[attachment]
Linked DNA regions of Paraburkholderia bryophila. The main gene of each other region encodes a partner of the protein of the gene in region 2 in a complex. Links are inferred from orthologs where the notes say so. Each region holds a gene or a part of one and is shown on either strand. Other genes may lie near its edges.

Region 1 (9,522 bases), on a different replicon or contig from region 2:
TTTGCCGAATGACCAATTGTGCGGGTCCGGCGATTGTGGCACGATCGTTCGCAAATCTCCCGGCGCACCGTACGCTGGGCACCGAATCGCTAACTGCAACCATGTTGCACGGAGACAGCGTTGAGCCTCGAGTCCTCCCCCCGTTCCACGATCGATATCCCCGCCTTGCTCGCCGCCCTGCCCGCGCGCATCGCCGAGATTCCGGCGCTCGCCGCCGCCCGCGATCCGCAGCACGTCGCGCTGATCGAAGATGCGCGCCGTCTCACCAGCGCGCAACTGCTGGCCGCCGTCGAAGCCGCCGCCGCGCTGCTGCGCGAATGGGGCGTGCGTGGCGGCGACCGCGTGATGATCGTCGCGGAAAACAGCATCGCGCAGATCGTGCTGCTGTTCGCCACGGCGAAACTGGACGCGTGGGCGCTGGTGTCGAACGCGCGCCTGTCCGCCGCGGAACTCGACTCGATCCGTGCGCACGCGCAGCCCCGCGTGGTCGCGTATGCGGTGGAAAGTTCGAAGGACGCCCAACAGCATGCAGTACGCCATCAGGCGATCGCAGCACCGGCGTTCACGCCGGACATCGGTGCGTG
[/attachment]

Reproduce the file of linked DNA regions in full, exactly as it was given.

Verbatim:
Linked DNA regions of Paraburkholderia bryophila. The main gene of each other region encodes a partner of the protein of the gene in region 2 in a complex. Links are inferred from orthologs where the notes say so. Each region holds a gene or a part of one and is shown on either strand. Other genes may lie near its edges.

Region 1 (9,522 bases), on a different replicon or contig from region 2:
TTTGCCGAATGACCAATTGTGCGGGTCCGGCGATTGTGGCACGATCGTTCGCAAATCTCCCGGCGCACCGTACGCTGGGCACCGAATCGCTAACTGCAACCATGTTGCACGGAGACAGCGTTGAGCCTCGAGTCCTCCCCCCGTTCCACGATCGATATCCCCGCCTTGCTCGCCGCCCTGCCCGCGCGCATCGCCGAGATTCCGGCGCTCGCCGCCGCCCGCGATCCGCAGCACGTCGCGCTGATCGAAGATGCGCGCCGTCTCACCAGCGCGCAACTGCTGGCCGCCGTCGAAGCCGCCGCCGCGCTGCTGCGCGAATGGGGCGTGCGTGGCGGCGACCGCGTGATGATCGTCGCGGAAAACAGCATCGCGCAGATCGTGCTGCTGTTCGCCACGGCGAAACTGGACGCGTGGGCGCTGGTGTCGAACGCGCGCCTGTCCGCCGCGGAACTCGACTCGATCCGTGCGCACGCGCAGCCCCGCGTGGTCGCGTATGCGGTGGAAAGTTCGAAGGACGCCCAACAGCATGCAGTACGCCATCAGGCGATCGCAGCACCGGCGTTCACGCCGGACATCGGTGCGTG